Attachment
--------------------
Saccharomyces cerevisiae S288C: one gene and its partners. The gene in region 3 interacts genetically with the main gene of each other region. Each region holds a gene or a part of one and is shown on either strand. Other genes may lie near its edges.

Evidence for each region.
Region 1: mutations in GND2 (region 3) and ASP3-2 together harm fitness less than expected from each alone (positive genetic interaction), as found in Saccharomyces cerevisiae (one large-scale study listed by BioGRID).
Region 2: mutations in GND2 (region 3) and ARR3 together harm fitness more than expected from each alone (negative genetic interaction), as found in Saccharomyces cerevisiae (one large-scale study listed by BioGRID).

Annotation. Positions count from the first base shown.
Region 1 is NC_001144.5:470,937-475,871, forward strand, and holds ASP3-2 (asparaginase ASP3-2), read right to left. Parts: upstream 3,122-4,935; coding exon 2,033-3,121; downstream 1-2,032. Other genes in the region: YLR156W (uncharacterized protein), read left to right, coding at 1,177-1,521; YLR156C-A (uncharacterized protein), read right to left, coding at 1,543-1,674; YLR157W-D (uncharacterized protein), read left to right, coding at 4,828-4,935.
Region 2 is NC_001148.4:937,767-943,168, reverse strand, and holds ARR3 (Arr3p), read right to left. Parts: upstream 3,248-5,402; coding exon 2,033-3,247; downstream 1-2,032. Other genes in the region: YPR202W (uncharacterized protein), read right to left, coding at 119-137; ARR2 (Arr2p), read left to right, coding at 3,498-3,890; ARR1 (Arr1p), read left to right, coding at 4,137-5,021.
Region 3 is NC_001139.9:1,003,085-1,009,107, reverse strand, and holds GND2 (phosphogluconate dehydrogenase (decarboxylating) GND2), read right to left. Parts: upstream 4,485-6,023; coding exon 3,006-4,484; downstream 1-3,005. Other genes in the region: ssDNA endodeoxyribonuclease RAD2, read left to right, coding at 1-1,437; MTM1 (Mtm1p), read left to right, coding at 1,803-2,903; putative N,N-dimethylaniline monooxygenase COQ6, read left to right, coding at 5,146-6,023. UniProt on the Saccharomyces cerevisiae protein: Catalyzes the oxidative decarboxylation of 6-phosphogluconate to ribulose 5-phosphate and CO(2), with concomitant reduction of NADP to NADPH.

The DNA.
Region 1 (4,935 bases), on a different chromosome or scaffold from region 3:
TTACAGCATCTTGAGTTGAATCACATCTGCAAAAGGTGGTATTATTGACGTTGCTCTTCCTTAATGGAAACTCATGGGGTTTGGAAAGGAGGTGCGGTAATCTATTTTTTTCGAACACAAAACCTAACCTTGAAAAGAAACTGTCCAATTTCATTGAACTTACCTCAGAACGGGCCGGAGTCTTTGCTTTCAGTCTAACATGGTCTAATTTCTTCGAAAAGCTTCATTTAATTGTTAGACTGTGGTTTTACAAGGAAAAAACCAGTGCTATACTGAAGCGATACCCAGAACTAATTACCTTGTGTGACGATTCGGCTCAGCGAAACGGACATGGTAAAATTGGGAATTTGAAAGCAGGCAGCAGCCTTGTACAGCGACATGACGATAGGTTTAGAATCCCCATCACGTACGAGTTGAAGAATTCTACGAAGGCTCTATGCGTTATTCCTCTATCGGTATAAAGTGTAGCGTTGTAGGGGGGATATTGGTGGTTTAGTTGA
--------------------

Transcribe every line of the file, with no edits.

Saccharomyces cerevisiae S288C: one gene and its partners. The gene in region 3 interacts genetically with the main gene of each other region. Each region holds a gene or a part of one and is shown on either strand. Other genes may lie near its edges.

Evidence for each region.
Region 1: mutations in GND2 (region 3) and ASP3-2 together harm fitness less than expected from each alone (positive genetic interaction), as found in Saccharomyces cerevisiae (one large-scale study listed by BioGRID).
Region 2: mutations in GND2 (region 3) and ARR3 together harm fitness more than expected from each alone (negative genetic interaction), as found in Saccharomyces cerevisiae (one large-scale study listed by BioGRID).

Annotation. Positions count from the first base shown.
Region 1 is NC_001144.5:470,937-475,871, forward strand, and holds ASP3-2 (asparaginase ASP3-2), read right to left. Parts: upstream 3,122-4,935; coding exon 2,033-3,121; downstream 1-2,032. Other genes in the region: YLR156W (uncharacterized protein), read left to right, coding at 1,177-1,521; YLR156C-A (uncharacterized protein), read right to left, coding at 1,543-1,674; YLR157W-D (uncharacterized protein), read left to right, coding at 4,828-4,935.
Region 2 is NC_001148.4:937,767-943,168, reverse strand, and holds ARR3 (Arr3p), read right to left. Parts: upstream 3,248-5,402; coding exon 2,033-3,247; downstream 1-2,032. Other genes in the region: YPR202W (uncharacterized protein), read right to left, coding at 119-137; ARR2 (Arr2p), read left to right, coding at 3,498-3,890; ARR1 (Arr1p), read left to right, coding at 4,137-5,021.
Region 3 is NC_001139.9:1,003,085-1,009,107, reverse strand, and holds GND2 (phosphogluconate dehydrogenase (decarboxylating) GND2), read right to left. Parts: upstream 4,485-6,023; coding exon 3,006-4,484; downstream 1-3,005. Other genes in the region: ssDNA endodeoxyribonuclease RAD2, read left to right, coding at 1-1,437; MTM1 (Mtm1p), read left to right, coding at 1,803-2,903; putative N,N-dimethylaniline monooxygenase COQ6, read left to right, coding at 5,146-6,023. UniProt on the Saccharomyces cerevisiae protein: Catalyzes the oxidative decarboxylation of 6-phosphogluconate to ribulose 5-phosphate and CO(2), with concomitant reduction of NADP to NADPH.

The DNA.
Region 1 (4,935 bases), on a different chromosome or scaffold from region 3:
TTACAGCATCTTGAGTTGAATCACATCTGCAAAAGGTGGTATTATTGACGTTGCTCTTCCTTAATGGAAACTCATGGGGTTTGGAAAGGAGGTGCGGTAATCTATTTTTTTCGAACACAAAACCTAACCTTGAAAAGAAACTGTCCAATTTCATTGAACTTACCTCAGAACGGGCCGGAGTCTTTGCTTTCAGTCTAACATGGTCTAATTTCTTCGAAAAGCTTCATTTAATTGTTAGACTGTGGTTTTACAAGGAAAAAACCAGTGCTATACTGAAGCGATACCCAGAACTAATTACCTTGTGTGACGATTCGGCTCAGCGAAACGGACATGGTAAAATTGGGAATTTGAAAGCAGGCAGCAGCCTTGTACAGCGACATGACGATAGGTTTAGAATCCCCATCACGTACGAGTTGAAGAATTCTACGAAGGCTCTATGCGTTATTCCTCTATCGGTATAAAGTGTAGCGTTGTAGGGGGGATATTGGTGGTTTAGTTGA